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Breakthrough in Alzheimer's research, Georgetown seeks volunteers

Friday - 6/20/2014, 6:48pm  ET

WASHINGTON -- A huge international medical trial could be a gamechanger for millions of people at risk of getting Alzheimer's disease.

Researchers at 60 sites in the United States, Canada and Australia are getting ready to test an antibody that they believe could break-up a dangerous form of plaque that builds in the brain.

It is called amyloid plaque and this abnormal protein has the ability to kill nerve cells, triggering the dementia of Alzheimer's.

The theory goes, detect the plaque early, destroy it, and the disease will never take hold.

For many years that was an illusive goal because the only way to find the plaque was through an autopsy. But a new form of imaging - the PET scan -- is giving doctors the ability to find amyloid plaque years before the first symptoms of Alzheimer's appear.

"This was the breakthrough that really allowed this prevention study to happen because now we can identify the patients that are at high risk of getting Alzheimer's disease," says Dr. Scott Turner, director of the memory disorders program at Georgetown University Medical Center.

Georgetown and the other trial sites are now recruiting 10,000 volunteers for PET screening -- all of them healthy seniors between the ages 65 and 85. They need so many because most of the volunteers are likely to test negative for amyloid plaque. Their goal is to find 1,000 with positive test results who are willing to take part in the 39-month trial.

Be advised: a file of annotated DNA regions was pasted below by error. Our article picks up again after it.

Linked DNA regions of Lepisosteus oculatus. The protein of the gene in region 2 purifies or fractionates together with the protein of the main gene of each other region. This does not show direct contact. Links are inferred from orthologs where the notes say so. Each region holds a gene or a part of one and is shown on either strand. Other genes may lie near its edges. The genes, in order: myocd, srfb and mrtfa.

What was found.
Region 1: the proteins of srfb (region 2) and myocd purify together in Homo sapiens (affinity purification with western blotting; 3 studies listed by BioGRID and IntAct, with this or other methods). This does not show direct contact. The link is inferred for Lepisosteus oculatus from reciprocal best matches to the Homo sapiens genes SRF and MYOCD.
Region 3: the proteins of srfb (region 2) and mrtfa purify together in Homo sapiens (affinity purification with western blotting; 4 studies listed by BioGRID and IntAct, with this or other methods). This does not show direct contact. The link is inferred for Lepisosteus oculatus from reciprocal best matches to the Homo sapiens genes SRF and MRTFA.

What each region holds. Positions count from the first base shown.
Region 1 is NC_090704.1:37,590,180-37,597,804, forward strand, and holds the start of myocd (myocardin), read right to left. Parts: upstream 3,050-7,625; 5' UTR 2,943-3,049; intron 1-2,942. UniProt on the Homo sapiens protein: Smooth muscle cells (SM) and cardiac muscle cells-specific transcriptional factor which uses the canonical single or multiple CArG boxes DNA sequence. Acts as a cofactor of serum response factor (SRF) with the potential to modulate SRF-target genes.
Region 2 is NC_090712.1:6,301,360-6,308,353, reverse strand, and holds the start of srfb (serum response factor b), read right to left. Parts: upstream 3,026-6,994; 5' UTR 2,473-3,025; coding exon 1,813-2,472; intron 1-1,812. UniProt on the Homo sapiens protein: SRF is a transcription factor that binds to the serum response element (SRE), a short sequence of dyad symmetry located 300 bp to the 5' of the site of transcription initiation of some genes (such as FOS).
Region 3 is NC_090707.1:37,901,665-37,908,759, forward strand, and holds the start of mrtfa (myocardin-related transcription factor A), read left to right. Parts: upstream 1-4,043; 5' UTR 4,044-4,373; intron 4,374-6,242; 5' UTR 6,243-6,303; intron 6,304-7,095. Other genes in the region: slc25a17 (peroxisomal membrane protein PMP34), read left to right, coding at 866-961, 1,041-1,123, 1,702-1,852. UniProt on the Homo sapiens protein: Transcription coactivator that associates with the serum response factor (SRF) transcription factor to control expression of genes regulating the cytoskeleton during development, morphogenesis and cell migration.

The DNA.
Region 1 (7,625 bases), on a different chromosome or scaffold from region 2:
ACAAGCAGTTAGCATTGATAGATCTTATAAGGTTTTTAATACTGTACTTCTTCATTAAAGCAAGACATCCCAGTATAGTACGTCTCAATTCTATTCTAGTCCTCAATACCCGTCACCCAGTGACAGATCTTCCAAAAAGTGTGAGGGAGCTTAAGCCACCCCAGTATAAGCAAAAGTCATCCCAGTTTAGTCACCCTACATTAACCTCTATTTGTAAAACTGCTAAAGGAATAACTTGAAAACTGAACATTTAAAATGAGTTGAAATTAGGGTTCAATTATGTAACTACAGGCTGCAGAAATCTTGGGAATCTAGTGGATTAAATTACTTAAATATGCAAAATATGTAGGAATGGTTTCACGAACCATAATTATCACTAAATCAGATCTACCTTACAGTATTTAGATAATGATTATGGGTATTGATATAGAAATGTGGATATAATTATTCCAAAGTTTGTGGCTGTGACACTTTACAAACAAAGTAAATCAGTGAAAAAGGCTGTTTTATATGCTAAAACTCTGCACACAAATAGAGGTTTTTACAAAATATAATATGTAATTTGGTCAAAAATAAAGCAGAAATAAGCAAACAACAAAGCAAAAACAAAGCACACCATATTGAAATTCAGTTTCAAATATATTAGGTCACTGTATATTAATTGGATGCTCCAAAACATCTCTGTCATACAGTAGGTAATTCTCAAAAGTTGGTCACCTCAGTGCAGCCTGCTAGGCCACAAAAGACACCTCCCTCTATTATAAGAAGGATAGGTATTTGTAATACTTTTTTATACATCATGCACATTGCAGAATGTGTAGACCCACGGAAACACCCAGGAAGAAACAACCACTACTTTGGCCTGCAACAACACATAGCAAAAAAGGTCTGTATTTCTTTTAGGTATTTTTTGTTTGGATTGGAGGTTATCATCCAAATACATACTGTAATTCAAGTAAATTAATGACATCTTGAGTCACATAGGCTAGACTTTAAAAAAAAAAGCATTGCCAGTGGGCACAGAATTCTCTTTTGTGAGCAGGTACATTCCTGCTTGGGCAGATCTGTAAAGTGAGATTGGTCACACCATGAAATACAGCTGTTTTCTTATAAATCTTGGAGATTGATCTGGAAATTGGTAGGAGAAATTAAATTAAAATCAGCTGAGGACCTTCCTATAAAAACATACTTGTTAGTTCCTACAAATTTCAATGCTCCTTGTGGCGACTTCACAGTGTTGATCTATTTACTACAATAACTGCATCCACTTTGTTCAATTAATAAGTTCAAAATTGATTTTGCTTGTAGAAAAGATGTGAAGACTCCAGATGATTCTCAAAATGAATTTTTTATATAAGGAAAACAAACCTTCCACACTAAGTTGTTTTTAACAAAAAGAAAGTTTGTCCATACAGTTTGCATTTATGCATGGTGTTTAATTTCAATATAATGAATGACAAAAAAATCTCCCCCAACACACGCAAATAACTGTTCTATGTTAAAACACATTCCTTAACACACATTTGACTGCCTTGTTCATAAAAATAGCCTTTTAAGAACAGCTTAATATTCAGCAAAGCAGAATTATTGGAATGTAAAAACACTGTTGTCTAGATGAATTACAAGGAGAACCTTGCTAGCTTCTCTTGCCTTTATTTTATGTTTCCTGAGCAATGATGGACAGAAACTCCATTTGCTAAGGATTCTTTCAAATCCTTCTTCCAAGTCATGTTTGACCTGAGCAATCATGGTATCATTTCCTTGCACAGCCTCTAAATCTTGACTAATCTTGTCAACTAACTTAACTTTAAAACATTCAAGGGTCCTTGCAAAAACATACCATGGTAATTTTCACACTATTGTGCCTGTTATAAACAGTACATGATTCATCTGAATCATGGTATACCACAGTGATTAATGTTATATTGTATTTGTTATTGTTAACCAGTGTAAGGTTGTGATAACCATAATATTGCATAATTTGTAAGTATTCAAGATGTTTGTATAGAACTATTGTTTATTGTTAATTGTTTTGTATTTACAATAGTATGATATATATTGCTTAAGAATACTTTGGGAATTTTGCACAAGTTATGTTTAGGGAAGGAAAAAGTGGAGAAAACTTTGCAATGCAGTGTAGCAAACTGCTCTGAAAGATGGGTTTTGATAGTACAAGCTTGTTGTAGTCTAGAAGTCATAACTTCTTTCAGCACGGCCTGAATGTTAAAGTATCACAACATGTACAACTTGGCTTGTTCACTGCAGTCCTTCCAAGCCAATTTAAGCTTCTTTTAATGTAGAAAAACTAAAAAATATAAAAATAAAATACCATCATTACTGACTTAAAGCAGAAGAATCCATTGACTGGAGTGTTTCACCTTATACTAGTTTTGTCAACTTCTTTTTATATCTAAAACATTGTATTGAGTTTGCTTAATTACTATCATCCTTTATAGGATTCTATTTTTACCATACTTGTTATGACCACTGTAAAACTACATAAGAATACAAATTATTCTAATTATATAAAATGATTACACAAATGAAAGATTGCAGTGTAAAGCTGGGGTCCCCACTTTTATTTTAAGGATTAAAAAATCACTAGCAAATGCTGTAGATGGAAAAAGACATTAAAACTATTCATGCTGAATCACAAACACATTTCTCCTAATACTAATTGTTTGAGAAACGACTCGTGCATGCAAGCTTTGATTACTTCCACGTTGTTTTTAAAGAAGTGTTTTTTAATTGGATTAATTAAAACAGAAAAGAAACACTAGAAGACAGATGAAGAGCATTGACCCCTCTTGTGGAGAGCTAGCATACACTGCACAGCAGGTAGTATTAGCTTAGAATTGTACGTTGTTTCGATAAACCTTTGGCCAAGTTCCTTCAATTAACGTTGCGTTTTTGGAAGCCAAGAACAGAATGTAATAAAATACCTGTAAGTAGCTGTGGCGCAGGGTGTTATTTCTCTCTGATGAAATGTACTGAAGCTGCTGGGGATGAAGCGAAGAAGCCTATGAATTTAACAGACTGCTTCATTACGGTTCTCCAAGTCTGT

So far, the response to the call for volunteers has been slow. Georgetown, for example only has one person in the screening process, and several more signed up.

"I think it will take longer than planned because almost all our studies take longer than planned," says Turner, who believes the original recruiting target will eventually be met.

Of equal concern to this Georgetown professor of neurology is getting a volunteer pool that is representative of the diversity of the Alzheimer patient population. "The people that tend to join our studies are very educated and overwhelmingly Caucasian and yet we know that Alzheimer's affects everyone," he says.

Traditionally, African-Americans and Hispanics have accounted for only only a tiny fraction of the participants in clinical trials. This time, the researchers have set an ambitious target, insisting that 20 percent of those taking part in the study must come from these groups.

Some research sites say they are having problems with recruitment because so many seniors are scared to find out if they are high risk of Alzheimer's. Turner says that isn't really an issue, and that most of the volunteers are likely to be people with a family history, who have seen first hand the devastating affect of the disease.

It will be what is called a "blind trial." Half the participants will be randomly chosen to get the treatment and half will take a placebo. Neither patients nor their health care providers will know which is being administered until the end of the study.

The stakes for the researchers are huge. Five million Americans have Alzheimer's, and there are about 15 million caregivers. Turner says if this trial works, the medical community will finally be able to move forward and, hopefully, prevent the disease.

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